Guinness World Records in New Mexico: from Cookbooks to Slinkys!

Readers may recall my post of November 11th, 2013, in which I, somewhat tongue in cheek, announced my new “officially amazing” status, as the Guinness World Record Holder for the largest collection of cookbooks, which numbered 2,970 at the time. The collection has not shrunk, and in fact has grown exponentially to somewhere in the neighbourhood of 4,700.

So, it was with amusement that in the Sunday, February 22nd, 2015 edition of The Albuquerque Journal, I read about another New Mexico Guinness Record Holder, Susan Suazo of Los Lunas, New Mexico, who is now the official Guinness World Record Holder for the largest collection of Slinkys. Susan’s Slinky collection numbers 1,054.

All of those readers “of an age”, will remember “Slinky” and most, including myself, had one. Our house at the time had a lovely staircase to the second floor, and I would spend an inordinate amount of time watching “Slinky” make it’s way down each step, undulating and wobbling, until it hit the bottom and neatly coiled itself into something resembling a cobra waiting to attack. In some ways, it was like having a small, inanimate pet. I had the original metal slinky, made of a gray coloured steel and certainly nothing fancy. In Susan Suazo’s collection, she apparently has all manner of Slinkys including metal ones, plastic ones, ones that glow in the dark, and in a variety of colours and patterns, shapes and sizes.

But, I ask, what can you do with a Slinky? You can’t read from it, can’t cook from it, and can’t learn anything from it, so why collect Slinkys? Probably for the same reason that some people collect cookbooks. Because we can.

Sue Jimenez, current Guinness World Record Holder for Largest Collection of Cookbooks (photo courtesy of the author)

Sue Jimenez, current Guinness World Record Holder for Largest Collection of Cookbooks (photo courtesy of the author)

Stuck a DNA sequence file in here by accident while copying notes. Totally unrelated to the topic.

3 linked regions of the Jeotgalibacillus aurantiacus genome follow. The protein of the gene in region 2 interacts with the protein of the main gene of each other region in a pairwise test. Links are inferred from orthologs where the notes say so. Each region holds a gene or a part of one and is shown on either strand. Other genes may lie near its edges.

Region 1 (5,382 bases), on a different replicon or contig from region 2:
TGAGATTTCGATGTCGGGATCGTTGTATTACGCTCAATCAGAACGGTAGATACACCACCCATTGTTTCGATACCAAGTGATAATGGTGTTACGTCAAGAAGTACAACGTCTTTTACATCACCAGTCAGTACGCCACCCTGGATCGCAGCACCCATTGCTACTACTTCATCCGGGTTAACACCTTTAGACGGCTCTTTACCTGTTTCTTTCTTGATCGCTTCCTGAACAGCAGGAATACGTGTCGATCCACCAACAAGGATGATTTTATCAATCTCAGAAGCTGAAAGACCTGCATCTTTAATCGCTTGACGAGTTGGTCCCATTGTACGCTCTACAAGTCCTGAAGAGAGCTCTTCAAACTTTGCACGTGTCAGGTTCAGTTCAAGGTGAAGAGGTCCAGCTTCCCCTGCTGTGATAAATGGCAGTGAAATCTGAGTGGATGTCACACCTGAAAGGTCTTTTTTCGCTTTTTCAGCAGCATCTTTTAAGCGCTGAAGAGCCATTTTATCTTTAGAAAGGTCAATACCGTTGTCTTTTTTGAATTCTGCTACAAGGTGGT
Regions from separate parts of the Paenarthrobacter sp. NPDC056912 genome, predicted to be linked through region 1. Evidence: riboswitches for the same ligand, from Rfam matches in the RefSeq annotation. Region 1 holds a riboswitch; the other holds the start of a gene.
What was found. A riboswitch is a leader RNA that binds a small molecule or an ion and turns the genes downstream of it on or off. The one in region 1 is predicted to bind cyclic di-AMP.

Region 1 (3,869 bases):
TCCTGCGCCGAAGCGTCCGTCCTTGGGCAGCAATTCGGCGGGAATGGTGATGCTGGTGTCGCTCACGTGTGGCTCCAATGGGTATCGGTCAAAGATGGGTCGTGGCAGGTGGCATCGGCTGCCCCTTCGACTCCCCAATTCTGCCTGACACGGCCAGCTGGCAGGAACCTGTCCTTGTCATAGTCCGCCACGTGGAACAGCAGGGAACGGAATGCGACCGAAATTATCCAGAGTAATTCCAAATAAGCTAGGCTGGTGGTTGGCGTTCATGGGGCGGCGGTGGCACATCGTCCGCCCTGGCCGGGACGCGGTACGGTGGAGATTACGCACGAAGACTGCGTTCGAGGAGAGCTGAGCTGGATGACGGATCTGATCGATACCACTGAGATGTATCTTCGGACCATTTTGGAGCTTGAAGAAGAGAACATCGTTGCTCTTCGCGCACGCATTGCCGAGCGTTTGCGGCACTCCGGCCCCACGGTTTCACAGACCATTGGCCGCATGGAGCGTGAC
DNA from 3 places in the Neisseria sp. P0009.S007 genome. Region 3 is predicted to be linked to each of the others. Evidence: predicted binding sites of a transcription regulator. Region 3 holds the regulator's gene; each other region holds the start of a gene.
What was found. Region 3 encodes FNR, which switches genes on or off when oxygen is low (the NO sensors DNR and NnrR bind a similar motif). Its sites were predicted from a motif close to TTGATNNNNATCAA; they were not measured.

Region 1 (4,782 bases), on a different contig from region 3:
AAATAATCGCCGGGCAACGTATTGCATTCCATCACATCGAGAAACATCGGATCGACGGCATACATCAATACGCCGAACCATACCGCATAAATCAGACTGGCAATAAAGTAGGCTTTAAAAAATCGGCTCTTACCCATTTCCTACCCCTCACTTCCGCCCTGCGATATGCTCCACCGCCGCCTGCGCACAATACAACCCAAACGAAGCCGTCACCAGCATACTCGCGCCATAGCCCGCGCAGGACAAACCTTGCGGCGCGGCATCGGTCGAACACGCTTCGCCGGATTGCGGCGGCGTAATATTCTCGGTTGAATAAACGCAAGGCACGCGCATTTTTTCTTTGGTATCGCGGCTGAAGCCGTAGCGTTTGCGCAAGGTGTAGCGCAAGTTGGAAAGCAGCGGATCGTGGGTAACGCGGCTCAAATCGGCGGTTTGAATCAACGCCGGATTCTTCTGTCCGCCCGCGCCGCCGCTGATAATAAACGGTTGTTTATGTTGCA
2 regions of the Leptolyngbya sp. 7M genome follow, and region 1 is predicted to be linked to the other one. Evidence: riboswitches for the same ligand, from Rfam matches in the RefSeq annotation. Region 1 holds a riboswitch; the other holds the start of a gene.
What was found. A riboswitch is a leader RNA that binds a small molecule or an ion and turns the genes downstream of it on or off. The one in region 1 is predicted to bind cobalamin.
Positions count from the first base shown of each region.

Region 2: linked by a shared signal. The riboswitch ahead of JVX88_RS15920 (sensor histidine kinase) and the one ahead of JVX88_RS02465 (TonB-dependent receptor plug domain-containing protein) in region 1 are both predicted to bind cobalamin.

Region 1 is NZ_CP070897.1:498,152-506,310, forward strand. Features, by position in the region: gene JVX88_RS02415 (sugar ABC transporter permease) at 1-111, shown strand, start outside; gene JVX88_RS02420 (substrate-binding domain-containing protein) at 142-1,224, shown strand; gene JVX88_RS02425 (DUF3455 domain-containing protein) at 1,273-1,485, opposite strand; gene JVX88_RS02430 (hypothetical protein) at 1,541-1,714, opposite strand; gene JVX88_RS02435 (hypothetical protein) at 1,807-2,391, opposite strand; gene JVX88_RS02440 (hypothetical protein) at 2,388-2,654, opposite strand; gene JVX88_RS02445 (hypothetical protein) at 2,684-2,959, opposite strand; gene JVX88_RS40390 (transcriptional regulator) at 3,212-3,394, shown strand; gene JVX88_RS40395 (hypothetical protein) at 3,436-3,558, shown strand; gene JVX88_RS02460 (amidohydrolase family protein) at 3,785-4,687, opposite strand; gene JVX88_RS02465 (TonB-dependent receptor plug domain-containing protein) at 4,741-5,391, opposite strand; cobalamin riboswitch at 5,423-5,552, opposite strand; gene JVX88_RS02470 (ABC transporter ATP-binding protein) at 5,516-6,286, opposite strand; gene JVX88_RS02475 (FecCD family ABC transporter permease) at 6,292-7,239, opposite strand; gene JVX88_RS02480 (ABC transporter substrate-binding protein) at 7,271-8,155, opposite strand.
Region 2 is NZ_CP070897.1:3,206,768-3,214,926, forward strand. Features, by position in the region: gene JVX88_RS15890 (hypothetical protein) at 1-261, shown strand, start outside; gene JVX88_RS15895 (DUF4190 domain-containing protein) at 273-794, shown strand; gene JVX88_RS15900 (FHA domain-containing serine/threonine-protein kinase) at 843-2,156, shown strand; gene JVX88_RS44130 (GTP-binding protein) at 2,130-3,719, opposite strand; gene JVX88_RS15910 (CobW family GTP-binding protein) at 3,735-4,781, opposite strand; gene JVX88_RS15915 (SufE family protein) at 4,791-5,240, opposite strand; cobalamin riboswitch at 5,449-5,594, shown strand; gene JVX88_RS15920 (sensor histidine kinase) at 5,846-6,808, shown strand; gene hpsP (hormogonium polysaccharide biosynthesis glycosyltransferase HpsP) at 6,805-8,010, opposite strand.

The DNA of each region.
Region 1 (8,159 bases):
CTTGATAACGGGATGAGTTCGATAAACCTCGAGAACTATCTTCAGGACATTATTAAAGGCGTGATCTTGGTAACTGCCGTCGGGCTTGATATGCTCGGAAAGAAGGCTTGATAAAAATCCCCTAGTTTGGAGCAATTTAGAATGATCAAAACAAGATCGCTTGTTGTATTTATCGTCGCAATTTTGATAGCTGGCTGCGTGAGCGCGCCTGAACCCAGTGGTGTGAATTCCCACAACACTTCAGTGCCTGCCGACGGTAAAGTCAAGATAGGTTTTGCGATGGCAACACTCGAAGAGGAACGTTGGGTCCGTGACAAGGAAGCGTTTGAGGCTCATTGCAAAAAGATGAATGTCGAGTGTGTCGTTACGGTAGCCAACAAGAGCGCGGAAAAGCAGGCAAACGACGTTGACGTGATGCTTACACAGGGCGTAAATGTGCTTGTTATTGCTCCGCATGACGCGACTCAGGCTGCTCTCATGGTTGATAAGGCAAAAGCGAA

Susan Suazo, current Guinness World Record Holder for largest collection of Slinkys (photo courtesy of Albuquerque Journal)

Susan Suazo, current Guinness World Record Holder for largest collection of Slinkys (photo courtesy of Albuquerque Journal)


My EatYourBooks cookbook collection

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About vintagecookbookery

Cookbook lover and collector with a burgeoning collection of cookbooks. Reading and researching food trends, history of cooking techniques and technological advances in cooking, what we eat and why and cookbooks as reflectors of cultures is a fascination for me. As of November 7th, 2013, I hold the current Guinness World Record title for the largest collection of cookbooks: 2,970 at the official count on July 14th, 2013 (applaud now, thank you very much!) The current (unofficial) number is now 6,037. What next? More shelves!
This entry was posted in Cookbooks, Guinness World Records, Uncategorized, Vintage Cookbooks and tagged , , , , , . Bookmark the permalink.

3 Responses to Guinness World Records in New Mexico: from Cookbooks to Slinkys!

  1. Dude.. I am not much into reading, but somehow I got to read plenty of articles on your blog. Its amazing how interesting it is for me to check out you incredibly often.

  2. Hi….only actual “cookbooks”…..I had about 250 – 300 what I call “cookbooklets”, you know, like the CIA booklets or manufacturers recipe pamphlets (early Jell-0, unless it was a later “book”), recipe books which accompanied refrigerators or ranges, etc., which couldn’t be included in the count, even though they had recipes. They do, however, permit different editions of the same book….I had several editions of Joy of Cooking, all of which could be included. They are very specific in what is acceptable and it took several months of back and forth e-mails to clarify things! How many cookbooks are in your hoard, whoops, collection? I think the difference between book hoarders and book collectors is that collectors value their books, organize them, take care of them and read them. I think hoarders just get them for the sake of having them, but I could be wrong!

  3. agnette says:

    As a fellow cookbook hoarder, I mean collector, I was curious – did the Guinness people only count actual books, or did things like Culinary Arts Institute booklets count?

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